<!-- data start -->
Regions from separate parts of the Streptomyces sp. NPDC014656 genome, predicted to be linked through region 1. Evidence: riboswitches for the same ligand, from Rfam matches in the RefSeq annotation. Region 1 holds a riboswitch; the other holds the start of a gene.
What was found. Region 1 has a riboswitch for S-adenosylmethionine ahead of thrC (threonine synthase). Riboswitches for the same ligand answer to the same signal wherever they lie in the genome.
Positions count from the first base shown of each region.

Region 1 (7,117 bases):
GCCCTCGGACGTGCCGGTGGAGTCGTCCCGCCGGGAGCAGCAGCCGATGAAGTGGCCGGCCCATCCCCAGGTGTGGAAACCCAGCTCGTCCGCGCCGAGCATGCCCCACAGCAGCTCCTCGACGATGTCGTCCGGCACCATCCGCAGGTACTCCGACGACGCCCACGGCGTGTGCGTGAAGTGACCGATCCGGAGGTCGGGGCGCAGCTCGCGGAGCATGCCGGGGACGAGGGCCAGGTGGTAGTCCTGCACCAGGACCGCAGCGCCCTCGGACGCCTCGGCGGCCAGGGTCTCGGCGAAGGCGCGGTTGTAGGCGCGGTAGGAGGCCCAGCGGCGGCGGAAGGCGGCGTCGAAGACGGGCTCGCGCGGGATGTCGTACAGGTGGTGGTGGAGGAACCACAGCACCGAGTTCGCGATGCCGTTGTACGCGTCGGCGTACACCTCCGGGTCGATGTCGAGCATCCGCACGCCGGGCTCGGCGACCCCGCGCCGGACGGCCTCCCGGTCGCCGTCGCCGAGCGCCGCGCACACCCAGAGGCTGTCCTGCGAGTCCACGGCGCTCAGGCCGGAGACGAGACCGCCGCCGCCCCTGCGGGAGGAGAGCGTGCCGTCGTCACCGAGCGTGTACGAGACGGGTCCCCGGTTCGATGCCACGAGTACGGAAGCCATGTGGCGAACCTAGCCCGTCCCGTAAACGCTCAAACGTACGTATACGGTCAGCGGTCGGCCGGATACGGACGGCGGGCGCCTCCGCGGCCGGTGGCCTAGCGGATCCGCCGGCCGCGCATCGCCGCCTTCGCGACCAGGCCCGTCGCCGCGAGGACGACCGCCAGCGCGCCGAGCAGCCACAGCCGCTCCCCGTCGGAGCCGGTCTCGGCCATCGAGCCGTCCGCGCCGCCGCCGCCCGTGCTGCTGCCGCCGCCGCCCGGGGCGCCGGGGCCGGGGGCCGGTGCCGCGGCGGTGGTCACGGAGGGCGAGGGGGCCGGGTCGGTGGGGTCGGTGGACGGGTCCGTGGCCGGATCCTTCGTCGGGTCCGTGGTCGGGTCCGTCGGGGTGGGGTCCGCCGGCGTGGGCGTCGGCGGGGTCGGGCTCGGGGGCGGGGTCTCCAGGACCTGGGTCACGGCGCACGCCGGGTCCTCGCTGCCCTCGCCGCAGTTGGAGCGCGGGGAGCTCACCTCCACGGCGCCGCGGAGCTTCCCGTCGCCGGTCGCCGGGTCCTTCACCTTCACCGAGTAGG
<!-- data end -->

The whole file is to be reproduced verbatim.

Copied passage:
Regions from separate parts of the Streptomyces sp. NPDC014656 genome, predicted to be linked through region 1. Evidence: riboswitches for the same ligand, from Rfam matches in the RefSeq annotation. Region 1 holds a riboswitch; the other holds the start of a gene.
What was found. Region 1 has a riboswitch for S-adenosylmethionine ahead of thrC (threonine synthase). Riboswitches for the same ligand answer to the same signal wherever they lie in the genome.
Positions count from the first base shown of each region.

Region 1 (7,117 bases):
GCCCTCGGACGTGCCGGTGGAGTCGTCCCGCCGGGAGCAGCAGCCGATGAAGTGGCCGGCCCATCCCCAGGTGTGGAAACCCAGCTCGTCCGCGCCGAGCATGCCCCACAGCAGCTCCTCGACGATGTCGTCCGGCACCATCCGCAGGTACTCCGACGACGCCCACGGCGTGTGCGTGAAGTGACCGATCCGGAGGTCGGGGCGCAGCTCGCGGAGCATGCCGGGGACGAGGGCCAGGTGGTAGTCCTGCACCAGGACCGCAGCGCCCTCGGACGCCTCGGCGGCCAGGGTCTCGGCGAAGGCGCGGTTGTAGGCGCGGTAGGAGGCCCAGCGGCGGCGGAAGGCGGCGTCGAAGACGGGCTCGCGCGGGATGTCGTACAGGTGGTGGTGGAGGAACCACAGCACCGAGTTCGCGATGCCGTTGTACGCGTCGGCGTACACCTCCGGGTCGATGTCGAGCATCCGCACGCCGGGCTCGGCGACCCCGCGCCGGACGGCCTCCCGGTCGCCGTCGCCGAGCGCCGCGCACACCCAGAGGCTGTCCTGCGAGTCCACGGCGCTCAGGCCGGAGACGAGACCGCCGCCGCCCCTGCGGGAGGAGAGCGTGCCGTCGTCACCGAGCGTGTACGAGACGGGTCCCCGGTTCGATGCCACGAGTACGGAAGCCATGTGGCGAACCTAGCCCGTCCCGTAAACGCTCAAACGTACGTATACGGTCAGCGGTCGGCCGGATACGGACGGCGGGCGCCTCCGCGGCCGGTGGCCTAGCGGATCCGCCGGCCGCGCATCGCCGCCTTCGCGACCAGGCCCGTCGCCGCGAGGACGACCGCCAGCGCGCCGAGCAGCCACAGCCGCTCCCCGTCGGAGCCGGTCTCGGCCATCGAGCCGTCCGCGCCGCCGCCGCCCGTGCTGCTGCCGCCGCCGCCCGGGGCGCCGGGGCCGGGGGCCGGTGCCGCGGCGGTGGTCACGGAGGGCGAGGGGGCCGGGTCGGTGGGGTCGGTGGACGGGTCCGTGGCCGGATCCTTCGTCGGGTCCGTGGTCGGGTCCGTCGGGGTGGGGTCCGCCGGCGTGGGCGTCGGCGGGGTCGGGCTCGGGGGCGGGGTCTCCAGGACCTGGGTCACGGCGCACGCCGGGTCCTCGCTGCCCTCGCCGCAGTTGGAGCGCGGGGAGCTCACCTCCACGGCGCCGCGGAGCTTCCCGTCGCCGGTCGCCGGGTCCTTCACCTTCACCGAGTAGG